We estimated exposure to PM2.5 pollution using a recently developed model from the University of Washington, and data from the EPA’s National Emissions Inventory and the US Census Bureau. This model allows us to calculate how vehicle tailpipe and refueling emissions ultimately lead to ground-level pollution exposure, so we can understand how exposure to PM2.5 varies among groups and locations.
The health impacts caused by PM2.5 depend not only on the concentration of pollution, but also on the number of people exposed. A high level of exposure in a densely populated area will have a great public health impact compared to that same exposure in a less densely populated area. Therefore, in order to compare exposure in different areas and groups, our estimates are “population-weighted” PM2.5 concentrations.
Looking at the state as a whole, African Americans are exposed to 12 percent higher PM2.5 concentrations from on-road transportation than the average PM2.5 exposure for all Marylanders. Latinos experience concentrations 11 percent higher than the average resident (Figure 1). At the same time, white residents have an average exposure that is 8 percent lower than the average for the state.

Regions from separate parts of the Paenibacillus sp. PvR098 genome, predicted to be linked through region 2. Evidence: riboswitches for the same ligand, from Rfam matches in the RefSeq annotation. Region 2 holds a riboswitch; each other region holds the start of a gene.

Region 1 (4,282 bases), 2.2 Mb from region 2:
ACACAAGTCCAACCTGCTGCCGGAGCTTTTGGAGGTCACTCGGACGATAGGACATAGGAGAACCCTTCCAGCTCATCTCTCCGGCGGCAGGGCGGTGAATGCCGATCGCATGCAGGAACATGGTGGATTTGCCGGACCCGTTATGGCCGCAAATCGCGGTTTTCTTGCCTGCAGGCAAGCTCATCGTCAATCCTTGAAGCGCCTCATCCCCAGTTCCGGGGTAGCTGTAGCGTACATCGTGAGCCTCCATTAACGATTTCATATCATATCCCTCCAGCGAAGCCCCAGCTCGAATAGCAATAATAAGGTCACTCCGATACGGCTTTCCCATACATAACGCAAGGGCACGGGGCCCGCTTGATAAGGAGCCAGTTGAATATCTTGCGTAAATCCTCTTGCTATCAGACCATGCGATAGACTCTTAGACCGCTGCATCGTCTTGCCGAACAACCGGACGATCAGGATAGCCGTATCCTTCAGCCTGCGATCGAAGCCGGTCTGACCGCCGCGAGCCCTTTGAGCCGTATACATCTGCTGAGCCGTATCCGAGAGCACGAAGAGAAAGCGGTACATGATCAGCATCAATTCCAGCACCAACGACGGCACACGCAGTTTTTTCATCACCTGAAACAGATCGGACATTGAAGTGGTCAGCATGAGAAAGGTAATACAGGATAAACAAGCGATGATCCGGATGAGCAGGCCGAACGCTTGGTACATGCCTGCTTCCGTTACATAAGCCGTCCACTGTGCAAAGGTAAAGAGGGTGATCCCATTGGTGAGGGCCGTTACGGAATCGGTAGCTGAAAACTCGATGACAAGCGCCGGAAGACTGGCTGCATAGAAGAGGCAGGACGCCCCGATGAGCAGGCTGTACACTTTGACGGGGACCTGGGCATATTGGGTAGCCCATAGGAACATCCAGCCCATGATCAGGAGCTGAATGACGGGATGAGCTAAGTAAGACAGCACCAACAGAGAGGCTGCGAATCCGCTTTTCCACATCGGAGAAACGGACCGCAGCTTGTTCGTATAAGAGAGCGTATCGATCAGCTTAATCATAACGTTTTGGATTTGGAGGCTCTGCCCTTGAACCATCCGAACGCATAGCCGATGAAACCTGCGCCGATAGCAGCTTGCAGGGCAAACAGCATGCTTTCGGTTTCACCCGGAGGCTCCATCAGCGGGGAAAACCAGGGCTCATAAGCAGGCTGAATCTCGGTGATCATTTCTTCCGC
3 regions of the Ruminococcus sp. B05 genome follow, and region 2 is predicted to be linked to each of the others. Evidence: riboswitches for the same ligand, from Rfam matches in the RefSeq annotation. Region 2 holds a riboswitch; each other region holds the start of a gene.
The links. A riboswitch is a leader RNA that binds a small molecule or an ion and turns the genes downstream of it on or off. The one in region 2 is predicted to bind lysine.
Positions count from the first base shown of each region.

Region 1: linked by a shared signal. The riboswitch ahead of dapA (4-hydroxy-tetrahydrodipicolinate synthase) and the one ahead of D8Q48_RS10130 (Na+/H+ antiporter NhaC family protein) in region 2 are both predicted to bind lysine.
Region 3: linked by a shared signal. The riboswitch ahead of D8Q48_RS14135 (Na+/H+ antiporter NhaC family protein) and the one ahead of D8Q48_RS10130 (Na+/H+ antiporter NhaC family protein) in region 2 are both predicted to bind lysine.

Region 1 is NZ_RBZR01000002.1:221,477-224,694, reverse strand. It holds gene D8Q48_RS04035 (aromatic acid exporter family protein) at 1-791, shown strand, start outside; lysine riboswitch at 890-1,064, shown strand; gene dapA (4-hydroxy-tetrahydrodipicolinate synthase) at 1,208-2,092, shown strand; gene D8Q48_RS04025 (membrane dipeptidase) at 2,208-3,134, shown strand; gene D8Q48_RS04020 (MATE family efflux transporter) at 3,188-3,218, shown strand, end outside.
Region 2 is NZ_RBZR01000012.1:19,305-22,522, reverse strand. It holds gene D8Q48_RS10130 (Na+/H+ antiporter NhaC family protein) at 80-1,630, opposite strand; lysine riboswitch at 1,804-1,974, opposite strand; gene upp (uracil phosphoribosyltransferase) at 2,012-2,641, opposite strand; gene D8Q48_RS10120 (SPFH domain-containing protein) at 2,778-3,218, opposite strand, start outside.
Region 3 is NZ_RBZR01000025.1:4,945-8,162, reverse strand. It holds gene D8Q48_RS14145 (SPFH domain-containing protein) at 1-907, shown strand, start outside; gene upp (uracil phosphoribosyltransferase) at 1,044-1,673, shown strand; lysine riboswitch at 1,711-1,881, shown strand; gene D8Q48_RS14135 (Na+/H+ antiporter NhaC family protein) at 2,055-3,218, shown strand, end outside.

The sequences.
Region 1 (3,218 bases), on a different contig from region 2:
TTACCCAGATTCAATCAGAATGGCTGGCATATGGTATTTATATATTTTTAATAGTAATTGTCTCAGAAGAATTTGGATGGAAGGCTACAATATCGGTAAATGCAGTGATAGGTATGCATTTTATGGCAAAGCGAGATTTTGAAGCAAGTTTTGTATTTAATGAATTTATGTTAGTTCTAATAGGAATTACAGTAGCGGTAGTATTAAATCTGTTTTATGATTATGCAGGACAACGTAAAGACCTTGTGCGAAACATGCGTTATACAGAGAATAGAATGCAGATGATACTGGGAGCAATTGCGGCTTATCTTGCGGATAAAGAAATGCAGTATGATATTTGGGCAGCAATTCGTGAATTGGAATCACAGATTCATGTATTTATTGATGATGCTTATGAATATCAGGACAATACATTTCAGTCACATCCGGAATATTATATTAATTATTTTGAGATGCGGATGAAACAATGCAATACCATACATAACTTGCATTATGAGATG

We can look at this data differently by examining the demographics of the cleanest and the most polluted areas. In an equitable world, one might expect that every area with the same pollution level would have an approximately equal representation of all racial groups. In other words, the burden would be shared equally. But this is not the case.
In the cleanest areas of Maryland, in census tracts with average annual PM2.5 concentrations less than half the state average, white residents make up 76 percent of the population, while making up only 52 percent of the state’s total population. In contrast, the most polluted census tracts have a higher proportion of people of color. Almost 15 percent of people in the highest burden areas – where concentrations are more than 1.5 times the state average – are Latinos, compared with a state population that is just 9 percent Latino (Figure 2). People of color are over-represented in the more polluted areas, and under-represented in the less polluted areas.
Furthermore, PM2.5 exposure varies greatly within Maryland. Baltimore City (the county) is exposed to the worst pollution levels, with an exposure that is 37 percent higher than the state average, followed by Prince George’s County with an exposure that is 23 percent higher than the state average. These two counties are home to more than one quarter of the state’s population, which means that more than 1.5 million people are affected by this high level of fine particulate matter from cars, trucks and buses.
For the sake of comparison with pollution levels in California, which has some of the highest levels of vehicular PM2.5 in the nation, the average pollution levels in the county of Baltimore City are only 15 percent lower than the levels in Los Angeles County and are 5 percent higher than San Bernardino County’s levels. The average exposure level in Los Angeles County is double the nation’s average, and in the county of Baltimore City the average exposure isn’t far from that, at 1.8 times the nation’s average.